In my previous posting, My Most Important Blog Posting to Date , I have stressed the importance of small, repetitious prayer, as continuous as it possibly can be.
With children, we can teach them “Oh Mary, Conceived without Sin, pray for us who have recourse to thee.” Or the memorare and encourage them to recite it as often as they can throughout the day...
We can given the children practical helps, (which also become our reminders too!) maybe an image of the miraculous medal pinned around the home, in their bedrooms? I have put the image of McCain standing in front of the image of Our Lady of Guadalupe on my Miraculous Medal Prayer Petition Mobile which hangs in our living room. If you are in the car often, an image can be stuck on the dashboard of the car, or hung from the visor.
The family can also have structured time for praying these small prayers as well. In the car yesterday morning on the way to Mass we, as a family, recited nine “Oh Mary, conceived without sin...” and nine memorares, like a little ‘flying’ novena. This can be done at the main prayer times of the day.
When you are reciting it continually you can be tempted to think that you are being TOO repetitious...I know that thought has struck me already...when I think about the point, I wonder if I am being tempted this way to put the prayers aside or to diminish them greatly...But I remember that 1 Thessalonians 5:17 exhorts me to 'pray without ceasing'.
And THEN I also remind myself of a wonderful story my mother told me many, many years ago, an example of 1 Thessalonians 5:17, in a very vocal manner. It is the story of a retired protestant missionary who had in his working years, ministered to Papua New Guineans, and whom my mother once cared for in a nursing home.
This elderly man had suffered a stroke which required him to be cared for in a nursing home but his wife was still well enough to live in their family home. She came faithfully every day to be with her husband to spend time with him. They were a loving and devoted couple. This man, lets call him Jim – Jim was often seen with his well worn bible in his hands and was a joy to all those who cared for him.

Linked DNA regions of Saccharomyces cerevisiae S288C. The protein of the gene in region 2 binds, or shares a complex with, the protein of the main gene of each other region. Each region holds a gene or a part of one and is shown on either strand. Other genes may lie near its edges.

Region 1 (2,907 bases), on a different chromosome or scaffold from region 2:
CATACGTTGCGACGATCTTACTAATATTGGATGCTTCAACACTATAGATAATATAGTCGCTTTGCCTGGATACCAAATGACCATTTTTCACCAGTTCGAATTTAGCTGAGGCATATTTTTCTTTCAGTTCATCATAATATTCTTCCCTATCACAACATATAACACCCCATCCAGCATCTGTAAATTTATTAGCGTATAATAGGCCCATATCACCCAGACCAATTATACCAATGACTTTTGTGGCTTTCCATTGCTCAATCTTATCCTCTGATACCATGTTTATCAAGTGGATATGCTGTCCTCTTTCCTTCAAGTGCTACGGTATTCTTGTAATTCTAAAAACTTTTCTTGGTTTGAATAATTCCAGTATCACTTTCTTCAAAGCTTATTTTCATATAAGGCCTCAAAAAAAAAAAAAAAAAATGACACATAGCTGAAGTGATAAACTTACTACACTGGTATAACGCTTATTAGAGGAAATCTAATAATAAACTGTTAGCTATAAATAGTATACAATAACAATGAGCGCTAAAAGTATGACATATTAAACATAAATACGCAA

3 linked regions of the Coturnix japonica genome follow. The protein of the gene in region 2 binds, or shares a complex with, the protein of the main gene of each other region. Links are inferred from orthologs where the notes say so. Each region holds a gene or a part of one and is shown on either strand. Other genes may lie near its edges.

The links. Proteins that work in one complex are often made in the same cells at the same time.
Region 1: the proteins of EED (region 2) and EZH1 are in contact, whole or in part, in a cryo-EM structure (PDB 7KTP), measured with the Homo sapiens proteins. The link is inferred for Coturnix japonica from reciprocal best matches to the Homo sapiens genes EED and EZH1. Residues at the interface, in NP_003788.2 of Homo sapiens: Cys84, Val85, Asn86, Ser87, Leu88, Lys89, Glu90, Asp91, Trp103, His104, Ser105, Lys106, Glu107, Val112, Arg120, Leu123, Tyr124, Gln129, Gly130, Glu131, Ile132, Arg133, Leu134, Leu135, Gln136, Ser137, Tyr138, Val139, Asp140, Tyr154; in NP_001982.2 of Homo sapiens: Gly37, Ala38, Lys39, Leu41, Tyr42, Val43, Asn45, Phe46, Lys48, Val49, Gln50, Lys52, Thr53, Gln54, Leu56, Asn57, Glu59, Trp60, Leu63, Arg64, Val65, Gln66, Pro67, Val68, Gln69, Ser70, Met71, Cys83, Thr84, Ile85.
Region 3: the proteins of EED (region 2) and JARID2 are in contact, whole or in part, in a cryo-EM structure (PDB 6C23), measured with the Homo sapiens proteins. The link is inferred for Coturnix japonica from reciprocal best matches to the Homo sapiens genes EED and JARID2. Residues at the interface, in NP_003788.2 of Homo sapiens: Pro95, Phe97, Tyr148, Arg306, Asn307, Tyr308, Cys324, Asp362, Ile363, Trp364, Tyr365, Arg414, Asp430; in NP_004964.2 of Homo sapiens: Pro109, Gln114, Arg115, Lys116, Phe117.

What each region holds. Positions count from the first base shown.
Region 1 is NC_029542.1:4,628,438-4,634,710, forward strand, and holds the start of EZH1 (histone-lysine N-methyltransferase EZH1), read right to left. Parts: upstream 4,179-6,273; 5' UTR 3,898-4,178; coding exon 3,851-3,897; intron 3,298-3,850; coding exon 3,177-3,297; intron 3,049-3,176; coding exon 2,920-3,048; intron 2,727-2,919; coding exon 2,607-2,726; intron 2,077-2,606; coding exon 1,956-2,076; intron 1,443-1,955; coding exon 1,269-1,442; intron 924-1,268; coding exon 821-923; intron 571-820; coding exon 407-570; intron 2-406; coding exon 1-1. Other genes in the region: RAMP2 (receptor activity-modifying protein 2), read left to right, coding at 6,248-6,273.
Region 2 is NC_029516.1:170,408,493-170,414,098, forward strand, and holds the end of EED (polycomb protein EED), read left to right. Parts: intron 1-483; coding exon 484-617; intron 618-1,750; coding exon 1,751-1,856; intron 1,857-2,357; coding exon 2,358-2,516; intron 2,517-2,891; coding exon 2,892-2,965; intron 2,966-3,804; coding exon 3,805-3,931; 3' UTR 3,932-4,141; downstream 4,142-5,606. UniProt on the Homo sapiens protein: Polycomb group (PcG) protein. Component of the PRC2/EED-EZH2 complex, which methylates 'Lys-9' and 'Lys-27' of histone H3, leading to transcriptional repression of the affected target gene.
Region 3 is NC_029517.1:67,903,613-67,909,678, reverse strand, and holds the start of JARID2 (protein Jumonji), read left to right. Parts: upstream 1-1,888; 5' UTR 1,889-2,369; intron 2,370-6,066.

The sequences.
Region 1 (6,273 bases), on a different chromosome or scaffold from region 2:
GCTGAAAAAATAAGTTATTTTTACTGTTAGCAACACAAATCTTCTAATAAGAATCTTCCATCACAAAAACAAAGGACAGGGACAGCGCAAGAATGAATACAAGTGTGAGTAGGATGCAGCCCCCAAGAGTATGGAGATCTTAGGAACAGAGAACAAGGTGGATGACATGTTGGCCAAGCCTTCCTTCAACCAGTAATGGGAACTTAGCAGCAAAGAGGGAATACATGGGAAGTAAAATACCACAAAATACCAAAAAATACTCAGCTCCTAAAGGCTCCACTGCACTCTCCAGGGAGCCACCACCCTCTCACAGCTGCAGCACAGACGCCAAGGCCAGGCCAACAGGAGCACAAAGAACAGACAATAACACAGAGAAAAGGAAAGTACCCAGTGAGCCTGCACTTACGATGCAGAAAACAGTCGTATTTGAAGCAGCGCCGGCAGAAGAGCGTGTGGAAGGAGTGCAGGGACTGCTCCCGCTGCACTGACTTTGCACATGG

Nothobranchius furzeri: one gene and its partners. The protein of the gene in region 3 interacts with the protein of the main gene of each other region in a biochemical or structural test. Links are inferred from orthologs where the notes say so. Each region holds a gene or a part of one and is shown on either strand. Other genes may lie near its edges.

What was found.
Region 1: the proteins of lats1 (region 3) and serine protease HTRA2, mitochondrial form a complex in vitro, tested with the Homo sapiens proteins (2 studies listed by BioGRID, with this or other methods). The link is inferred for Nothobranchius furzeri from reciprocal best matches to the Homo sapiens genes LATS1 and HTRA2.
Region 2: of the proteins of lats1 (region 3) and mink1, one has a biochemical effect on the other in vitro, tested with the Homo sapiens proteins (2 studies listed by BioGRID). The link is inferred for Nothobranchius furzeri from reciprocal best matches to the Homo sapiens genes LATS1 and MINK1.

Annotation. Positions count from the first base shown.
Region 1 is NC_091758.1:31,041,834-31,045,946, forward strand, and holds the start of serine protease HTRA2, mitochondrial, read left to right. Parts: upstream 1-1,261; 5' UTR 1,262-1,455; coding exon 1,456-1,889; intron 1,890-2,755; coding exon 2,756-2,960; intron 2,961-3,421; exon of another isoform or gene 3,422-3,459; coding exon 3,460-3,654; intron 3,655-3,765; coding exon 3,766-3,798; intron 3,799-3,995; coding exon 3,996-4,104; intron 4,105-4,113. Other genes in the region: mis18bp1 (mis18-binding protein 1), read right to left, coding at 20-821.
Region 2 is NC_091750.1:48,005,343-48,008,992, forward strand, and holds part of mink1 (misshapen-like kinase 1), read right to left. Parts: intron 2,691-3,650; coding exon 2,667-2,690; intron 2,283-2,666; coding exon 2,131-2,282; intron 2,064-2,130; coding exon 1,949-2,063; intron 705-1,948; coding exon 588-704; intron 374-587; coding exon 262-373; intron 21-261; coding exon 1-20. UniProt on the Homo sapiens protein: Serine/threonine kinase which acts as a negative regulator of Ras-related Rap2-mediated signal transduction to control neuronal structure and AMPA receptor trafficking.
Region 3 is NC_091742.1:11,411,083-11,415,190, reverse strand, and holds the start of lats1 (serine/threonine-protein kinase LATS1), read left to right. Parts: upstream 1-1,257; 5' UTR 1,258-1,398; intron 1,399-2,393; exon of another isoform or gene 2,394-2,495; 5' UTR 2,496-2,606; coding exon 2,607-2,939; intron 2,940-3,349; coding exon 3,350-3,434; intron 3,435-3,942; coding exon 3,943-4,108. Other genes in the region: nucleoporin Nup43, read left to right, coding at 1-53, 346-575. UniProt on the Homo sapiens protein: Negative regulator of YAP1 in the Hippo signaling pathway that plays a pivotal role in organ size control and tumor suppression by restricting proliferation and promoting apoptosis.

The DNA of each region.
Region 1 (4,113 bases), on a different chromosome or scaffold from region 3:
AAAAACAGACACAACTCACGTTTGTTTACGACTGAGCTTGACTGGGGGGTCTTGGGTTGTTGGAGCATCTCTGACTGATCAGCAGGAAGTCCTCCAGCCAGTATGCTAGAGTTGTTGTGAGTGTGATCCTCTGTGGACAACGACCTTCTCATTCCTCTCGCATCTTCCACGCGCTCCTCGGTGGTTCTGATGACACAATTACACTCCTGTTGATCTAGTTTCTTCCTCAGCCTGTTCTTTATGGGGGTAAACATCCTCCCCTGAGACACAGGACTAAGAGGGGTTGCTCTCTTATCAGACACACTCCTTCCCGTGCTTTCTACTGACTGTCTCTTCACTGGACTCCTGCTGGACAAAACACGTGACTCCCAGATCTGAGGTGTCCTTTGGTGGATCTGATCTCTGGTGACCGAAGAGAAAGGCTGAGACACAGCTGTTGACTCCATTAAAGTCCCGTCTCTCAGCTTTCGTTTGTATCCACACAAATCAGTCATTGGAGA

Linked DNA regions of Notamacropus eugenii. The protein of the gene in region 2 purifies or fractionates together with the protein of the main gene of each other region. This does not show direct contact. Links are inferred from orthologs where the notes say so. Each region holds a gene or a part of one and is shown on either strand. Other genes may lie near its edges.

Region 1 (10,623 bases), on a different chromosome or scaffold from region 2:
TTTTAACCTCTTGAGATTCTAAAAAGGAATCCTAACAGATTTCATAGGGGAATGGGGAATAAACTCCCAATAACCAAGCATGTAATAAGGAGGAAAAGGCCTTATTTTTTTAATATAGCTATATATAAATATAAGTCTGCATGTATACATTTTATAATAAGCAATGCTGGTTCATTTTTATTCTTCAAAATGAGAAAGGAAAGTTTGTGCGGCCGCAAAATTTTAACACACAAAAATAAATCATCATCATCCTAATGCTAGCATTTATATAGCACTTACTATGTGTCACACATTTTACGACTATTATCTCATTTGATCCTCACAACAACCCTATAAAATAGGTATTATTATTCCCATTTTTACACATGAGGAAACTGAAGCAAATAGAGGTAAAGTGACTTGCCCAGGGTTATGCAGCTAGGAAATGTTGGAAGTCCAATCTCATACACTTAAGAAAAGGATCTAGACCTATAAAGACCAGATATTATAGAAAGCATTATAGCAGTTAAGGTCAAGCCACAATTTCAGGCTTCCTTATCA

One day Jim’s wife suffered an acute health crisis, one that she was not expected to survive, she was in intensive care in a hospital and Jim had no way of being by her side. But something beautiful happened. Jim began to recite the holy name of “Jesus” it was continuous, without break, said slowly and revently. Day or night (if awake) a nurse could walk into his room and he would be reciting the name of Jesus. This went on for many days.
My mother would check in each day for her shift and would have to read the notes on each patient, it would be noted that Jim was still chanting the name of Jesus. I asked my mum, “Did they mean that in a disresptful way?” “No”, my mother replied, all the nurses, no matter what their beliefs had a deep respect for Jim and maybe they too, like myself today can use this story for greater good in their own lives or others.
Finally the news arrived that Jim’s wife had made a full recovery from intensive care, it had not been expected, but she did. In time his wife returned to her faithful, daily visits and she outlived Jim, as he passed away three years later.
When I question the constancy of simple, repetitive prayer that goes on day and night, I remember Jim, and ask God to give me his devotion, perseverance and strength of character.